By Stephen J. Payne, Andrew Howes
This lecture describes a theoretical framework for the behavioural sciences that holds excessive promise for theory-driven study and layout in Human-Computer interplay. The framework is designed to take on the adaptive, ecological, and bounded nature of human behaviour. it truly is designed to assist scientists and practitioners cause approximately why humans decide to behave as they do and to give an explanation for which techniques humans select according to software, ecology, and cognitive info processing mechanisms. A key proposal is that folks decide on ideas with a purpose to maximise software given constraints. The framework is illustrated with a couple of examples together with pointing, multitasking, skim-reading, on-line buying, sign Detection concept and prognosis, and the effect of attractiveness on buying judgements. Importantly, those examples span from perceptual/motor coordination, via cognition to social interplay. ultimately, the lecture discusses the tough concept that humans search to discover optimum concepts and in addition discusses the results for behavioral research in HCI. desk of Contents: creation: A Framework for Cognitive technology study on HCI / historical past / sign Detection idea and Collaborative analysis / Discretionary activity Interleaving / move making plans / Multimodal interplay and textual content access / E-commerce / shopping a number of records and read interpreting / Adaptively allotting Cognition / E-commerce suggestions / dialogue
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Extra info for Adaptive Interaction: A Utility Maximization Approach to Understanding Human Interaction with Technology
2008; Roberts & Sherratt, 1998a; Harris & Wolpert, 2006). The first question concerns where people aim. It might seem obvious that they should aim at the centre of a target, but there is evidence that this is not the case. The second question concerns how long is taken to make the movement to the target. It is believed that people will adjust the time taken to make the movement so as to trade speed for accuracy. We deal with each of these questions in-turn. 1 WHERE TO AIM? To predict where a person will aim we must first understand how the selection of a button is a function of intrinsic variability in human movement.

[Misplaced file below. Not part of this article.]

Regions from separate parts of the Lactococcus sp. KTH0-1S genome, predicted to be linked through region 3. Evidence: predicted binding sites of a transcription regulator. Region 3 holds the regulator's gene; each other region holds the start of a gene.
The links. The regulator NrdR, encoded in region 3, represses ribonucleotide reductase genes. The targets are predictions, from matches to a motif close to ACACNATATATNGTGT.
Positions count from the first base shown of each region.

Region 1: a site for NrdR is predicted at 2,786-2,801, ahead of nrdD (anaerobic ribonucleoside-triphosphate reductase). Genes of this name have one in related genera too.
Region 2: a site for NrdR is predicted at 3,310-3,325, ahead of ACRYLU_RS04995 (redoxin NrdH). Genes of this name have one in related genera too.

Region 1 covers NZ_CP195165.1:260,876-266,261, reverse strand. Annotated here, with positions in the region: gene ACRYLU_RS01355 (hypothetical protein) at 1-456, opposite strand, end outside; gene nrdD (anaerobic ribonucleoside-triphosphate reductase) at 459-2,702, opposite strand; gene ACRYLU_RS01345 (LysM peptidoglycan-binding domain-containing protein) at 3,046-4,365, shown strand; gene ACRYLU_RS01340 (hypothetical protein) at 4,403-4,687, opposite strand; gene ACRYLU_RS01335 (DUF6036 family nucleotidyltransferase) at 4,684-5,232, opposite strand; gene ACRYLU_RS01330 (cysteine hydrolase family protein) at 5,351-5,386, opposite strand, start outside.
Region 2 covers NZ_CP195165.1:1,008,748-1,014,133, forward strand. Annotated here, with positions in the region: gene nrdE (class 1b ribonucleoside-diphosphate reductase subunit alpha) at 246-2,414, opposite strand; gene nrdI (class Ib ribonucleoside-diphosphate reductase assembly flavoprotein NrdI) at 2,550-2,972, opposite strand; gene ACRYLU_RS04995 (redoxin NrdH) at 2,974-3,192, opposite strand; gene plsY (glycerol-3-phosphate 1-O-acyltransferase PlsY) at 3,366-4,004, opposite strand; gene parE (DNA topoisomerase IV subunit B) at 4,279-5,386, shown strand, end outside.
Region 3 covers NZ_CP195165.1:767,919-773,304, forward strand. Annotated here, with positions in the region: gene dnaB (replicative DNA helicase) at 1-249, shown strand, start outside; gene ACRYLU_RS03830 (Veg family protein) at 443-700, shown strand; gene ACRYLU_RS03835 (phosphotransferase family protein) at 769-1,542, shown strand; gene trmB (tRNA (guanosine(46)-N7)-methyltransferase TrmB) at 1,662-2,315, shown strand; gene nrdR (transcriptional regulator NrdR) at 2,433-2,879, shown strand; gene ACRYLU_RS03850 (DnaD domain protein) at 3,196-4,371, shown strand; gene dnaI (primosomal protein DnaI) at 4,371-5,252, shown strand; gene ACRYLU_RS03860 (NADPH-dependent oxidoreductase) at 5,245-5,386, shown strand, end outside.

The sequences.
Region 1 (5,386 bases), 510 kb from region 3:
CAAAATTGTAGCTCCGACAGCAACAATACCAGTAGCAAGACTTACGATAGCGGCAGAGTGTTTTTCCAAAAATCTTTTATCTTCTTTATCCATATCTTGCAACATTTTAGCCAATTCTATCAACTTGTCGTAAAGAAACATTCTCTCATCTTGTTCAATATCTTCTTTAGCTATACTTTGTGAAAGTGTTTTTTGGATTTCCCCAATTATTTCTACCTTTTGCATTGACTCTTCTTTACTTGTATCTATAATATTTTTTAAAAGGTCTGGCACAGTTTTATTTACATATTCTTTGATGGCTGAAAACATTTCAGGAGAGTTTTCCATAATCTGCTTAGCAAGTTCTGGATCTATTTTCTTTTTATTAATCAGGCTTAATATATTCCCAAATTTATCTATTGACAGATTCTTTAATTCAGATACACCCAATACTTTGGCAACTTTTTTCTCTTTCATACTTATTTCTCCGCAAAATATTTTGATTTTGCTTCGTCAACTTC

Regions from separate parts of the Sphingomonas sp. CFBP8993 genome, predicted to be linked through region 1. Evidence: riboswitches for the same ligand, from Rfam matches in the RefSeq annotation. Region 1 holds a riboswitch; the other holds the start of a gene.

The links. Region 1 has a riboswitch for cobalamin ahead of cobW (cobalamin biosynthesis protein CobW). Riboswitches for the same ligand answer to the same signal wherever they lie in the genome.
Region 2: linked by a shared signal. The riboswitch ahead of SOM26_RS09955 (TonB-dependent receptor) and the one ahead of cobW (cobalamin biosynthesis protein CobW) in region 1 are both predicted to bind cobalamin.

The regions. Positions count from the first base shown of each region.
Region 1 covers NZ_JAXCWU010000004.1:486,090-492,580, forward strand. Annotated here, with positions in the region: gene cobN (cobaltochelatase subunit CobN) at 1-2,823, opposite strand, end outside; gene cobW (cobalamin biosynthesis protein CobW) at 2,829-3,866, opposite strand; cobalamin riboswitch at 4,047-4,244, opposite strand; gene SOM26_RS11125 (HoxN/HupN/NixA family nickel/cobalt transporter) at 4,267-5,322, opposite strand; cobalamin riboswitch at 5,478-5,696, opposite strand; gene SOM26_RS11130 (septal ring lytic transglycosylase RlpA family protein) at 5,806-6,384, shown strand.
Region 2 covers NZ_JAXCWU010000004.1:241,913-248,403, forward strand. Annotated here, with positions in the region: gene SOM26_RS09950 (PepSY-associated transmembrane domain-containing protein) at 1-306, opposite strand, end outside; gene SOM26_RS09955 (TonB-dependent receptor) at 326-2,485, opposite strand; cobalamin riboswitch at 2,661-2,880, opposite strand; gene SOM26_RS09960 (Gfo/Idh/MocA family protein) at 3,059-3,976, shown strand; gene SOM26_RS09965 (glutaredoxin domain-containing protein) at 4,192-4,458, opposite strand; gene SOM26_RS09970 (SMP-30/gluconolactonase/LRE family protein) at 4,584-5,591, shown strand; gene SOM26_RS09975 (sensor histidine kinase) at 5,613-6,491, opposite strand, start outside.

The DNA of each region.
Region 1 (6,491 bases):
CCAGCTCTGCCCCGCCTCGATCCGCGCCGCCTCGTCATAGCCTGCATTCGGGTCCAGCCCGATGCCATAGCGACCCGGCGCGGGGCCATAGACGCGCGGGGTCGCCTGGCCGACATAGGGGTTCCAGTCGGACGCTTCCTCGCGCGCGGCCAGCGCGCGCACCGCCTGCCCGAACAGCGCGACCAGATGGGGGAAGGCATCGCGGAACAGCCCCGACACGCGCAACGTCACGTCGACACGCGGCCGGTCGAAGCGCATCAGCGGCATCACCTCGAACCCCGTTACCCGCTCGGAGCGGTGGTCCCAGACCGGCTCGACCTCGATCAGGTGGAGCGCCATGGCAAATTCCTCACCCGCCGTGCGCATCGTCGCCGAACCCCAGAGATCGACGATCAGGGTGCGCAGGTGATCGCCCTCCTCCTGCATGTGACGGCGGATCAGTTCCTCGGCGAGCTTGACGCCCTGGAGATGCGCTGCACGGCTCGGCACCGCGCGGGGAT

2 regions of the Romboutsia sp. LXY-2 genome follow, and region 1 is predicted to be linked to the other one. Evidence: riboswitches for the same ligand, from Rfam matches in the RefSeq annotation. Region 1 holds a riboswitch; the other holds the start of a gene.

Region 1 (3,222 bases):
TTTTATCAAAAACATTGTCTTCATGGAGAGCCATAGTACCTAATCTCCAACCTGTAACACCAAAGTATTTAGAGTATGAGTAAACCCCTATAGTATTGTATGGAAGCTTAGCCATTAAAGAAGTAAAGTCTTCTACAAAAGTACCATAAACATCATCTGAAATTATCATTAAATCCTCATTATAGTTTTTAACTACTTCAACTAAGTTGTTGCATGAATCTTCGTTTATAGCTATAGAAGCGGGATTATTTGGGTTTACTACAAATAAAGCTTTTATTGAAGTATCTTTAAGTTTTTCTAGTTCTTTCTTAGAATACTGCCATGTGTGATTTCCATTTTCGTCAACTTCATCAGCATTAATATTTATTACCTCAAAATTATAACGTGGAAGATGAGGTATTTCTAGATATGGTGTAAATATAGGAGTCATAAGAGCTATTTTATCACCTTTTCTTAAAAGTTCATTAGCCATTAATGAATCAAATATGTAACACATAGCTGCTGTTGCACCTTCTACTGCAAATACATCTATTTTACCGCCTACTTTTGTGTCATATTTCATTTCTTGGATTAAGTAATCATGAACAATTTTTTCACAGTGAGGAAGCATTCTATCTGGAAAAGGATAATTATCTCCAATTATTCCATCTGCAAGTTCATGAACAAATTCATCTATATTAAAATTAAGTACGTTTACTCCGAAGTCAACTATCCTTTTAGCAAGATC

In this section we will review some of this HCI research on multitasking, focussing on our own theoretical contribution (especially S. J. , 2007) and its relation to the Adaptive Interaction framework, as well as some later work which addresses related issues. This work, on “Discretionary task interleaving” is closely related to the work on skim reading, reviewed below, in that it uses our general framework, and aspects of foraging theory in particular to explore the utility space of decisions concerning what to work on when, and the strategies that multitaskers may use to maximize utility by switching among tasks.
Smith & Blankenship (1991)). Multitaskers must somehow manage the problem of time allocation according to the various utilities of tasks, while being sensitive to the effects of their own cognitive constraints. , 1995). Analysis of scheduling considers various aspects of the utility of task completion, such as the importance of deadlines and lateness or “tardiness” as well as aspects of task dependencies, etc. The scheduling rules considered in most depth by Moray and colleagues assume that tasks have fixed durations and deadlines and utilities that depend on their relative priority, with penalties if the deadline or due date is missed.
Adaptive Interaction: A Utility Maximization Approach to Understanding Human Interaction with Technology by Stephen J. Payne, Andrew Howes